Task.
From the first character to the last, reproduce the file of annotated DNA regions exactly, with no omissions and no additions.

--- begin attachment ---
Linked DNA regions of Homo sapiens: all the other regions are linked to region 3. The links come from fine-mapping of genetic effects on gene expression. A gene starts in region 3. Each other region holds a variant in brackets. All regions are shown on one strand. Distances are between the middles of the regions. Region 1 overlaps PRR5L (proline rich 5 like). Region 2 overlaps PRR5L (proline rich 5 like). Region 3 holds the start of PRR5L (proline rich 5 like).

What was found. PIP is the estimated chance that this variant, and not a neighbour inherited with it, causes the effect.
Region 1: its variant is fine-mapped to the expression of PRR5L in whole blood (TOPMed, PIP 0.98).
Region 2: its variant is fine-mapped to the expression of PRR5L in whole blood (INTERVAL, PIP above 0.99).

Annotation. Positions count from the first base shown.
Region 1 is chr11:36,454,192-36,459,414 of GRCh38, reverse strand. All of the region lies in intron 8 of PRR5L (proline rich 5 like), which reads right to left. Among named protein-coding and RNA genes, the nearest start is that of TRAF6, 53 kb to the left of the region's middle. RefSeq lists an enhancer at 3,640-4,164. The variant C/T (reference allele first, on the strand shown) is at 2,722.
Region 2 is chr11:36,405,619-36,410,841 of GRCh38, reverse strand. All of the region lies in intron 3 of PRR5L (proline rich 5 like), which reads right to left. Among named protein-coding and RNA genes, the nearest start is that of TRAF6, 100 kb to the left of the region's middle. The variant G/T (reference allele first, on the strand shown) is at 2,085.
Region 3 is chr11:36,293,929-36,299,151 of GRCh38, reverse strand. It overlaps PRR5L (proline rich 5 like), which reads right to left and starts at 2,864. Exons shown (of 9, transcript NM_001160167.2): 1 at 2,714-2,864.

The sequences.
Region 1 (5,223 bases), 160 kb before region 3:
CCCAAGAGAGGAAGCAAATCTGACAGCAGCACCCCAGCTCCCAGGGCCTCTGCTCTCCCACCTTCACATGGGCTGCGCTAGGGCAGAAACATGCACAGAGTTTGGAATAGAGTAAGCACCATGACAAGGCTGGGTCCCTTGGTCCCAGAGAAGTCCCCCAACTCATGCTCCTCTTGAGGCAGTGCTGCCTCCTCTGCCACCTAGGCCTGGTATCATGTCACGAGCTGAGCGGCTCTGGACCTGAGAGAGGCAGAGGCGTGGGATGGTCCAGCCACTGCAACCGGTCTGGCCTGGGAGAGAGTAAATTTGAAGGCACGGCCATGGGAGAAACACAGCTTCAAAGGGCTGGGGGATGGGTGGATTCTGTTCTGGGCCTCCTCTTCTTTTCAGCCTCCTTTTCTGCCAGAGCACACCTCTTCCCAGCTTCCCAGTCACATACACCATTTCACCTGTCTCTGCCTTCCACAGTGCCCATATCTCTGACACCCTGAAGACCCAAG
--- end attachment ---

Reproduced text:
Linked DNA regions of Homo sapiens: all the other regions are linked to region 3. The links come from fine-mapping of genetic effects on gene expression. A gene starts in region 3. Each other region holds a variant in brackets. All regions are shown on one strand. Distances are between the middles of the regions. Region 1 overlaps PRR5L (proline rich 5 like). Region 2 overlaps PRR5L (proline rich 5 like). Region 3 holds the start of PRR5L (proline rich 5 like).

What was found. PIP is the estimated chance that this variant, and not a neighbour inherited with it, causes the effect.
Region 1: its variant is fine-mapped to the expression of PRR5L in whole blood (TOPMed, PIP 0.98).
Region 2: its variant is fine-mapped to the expression of PRR5L in whole blood (INTERVAL, PIP above 0.99).

Annotation. Positions count from the first base shown.
Region 1 is chr11:36,454,192-36,459,414 of GRCh38, reverse strand. All of the region lies in intron 8 of PRR5L (proline rich 5 like), which reads right to left. Among named protein-coding and RNA genes, the nearest start is that of TRAF6, 53 kb to the left of the region's middle. RefSeq lists an enhancer at 3,640-4,164. The variant C/T (reference allele first, on the strand shown) is at 2,722.
Region 2 is chr11:36,405,619-36,410,841 of GRCh38, reverse strand. All of the region lies in intron 3 of PRR5L (proline rich 5 like), which reads right to left. Among named protein-coding and RNA genes, the nearest start is that of TRAF6, 100 kb to the left of the region's middle. The variant G/T (reference allele first, on the strand shown) is at 2,085.
Region 3 is chr11:36,293,929-36,299,151 of GRCh38, reverse strand. It overlaps PRR5L (proline rich 5 like), which reads right to left and starts at 2,864. Exons shown (of 9, transcript NM_001160167.2): 1 at 2,714-2,864.

The sequences.
Region 1 (5,223 bases), 160 kb before region 3:
CCCAAGAGAGGAAGCAAATCTGACAGCAGCACCCCAGCTCCCAGGGCCTCTGCTCTCCCACCTTCACATGGGCTGCGCTAGGGCAGAAACATGCACAGAGTTTGGAATAGAGTAAGCACCATGACAAGGCTGGGTCCCTTGGTCCCAGAGAAGTCCCCCAACTCATGCTCCTCTTGAGGCAGTGCTGCCTCCTCTGCCACCTAGGCCTGGTATCATGTCACGAGCTGAGCGGCTCTGGACCTGAGAGAGGCAGAGGCGTGGGATGGTCCAGCCACTGCAACCGGTCTGGCCTGGGAGAGAGTAAATTTGAAGGCACGGCCATGGGAGAAACACAGCTTCAAAGGGCTGGGGGATGGGTGGATTCTGTTCTGGGCCTCCTCTTCTTTTCAGCCTCCTTTTCTGCCAGAGCACACCTCTTCCCAGCTTCCCAGTCACATACACCATTTCACCTGTCTCTGCCTTCCACAGTGCCCATATCTCTGACACCCTGAAGACCCAAG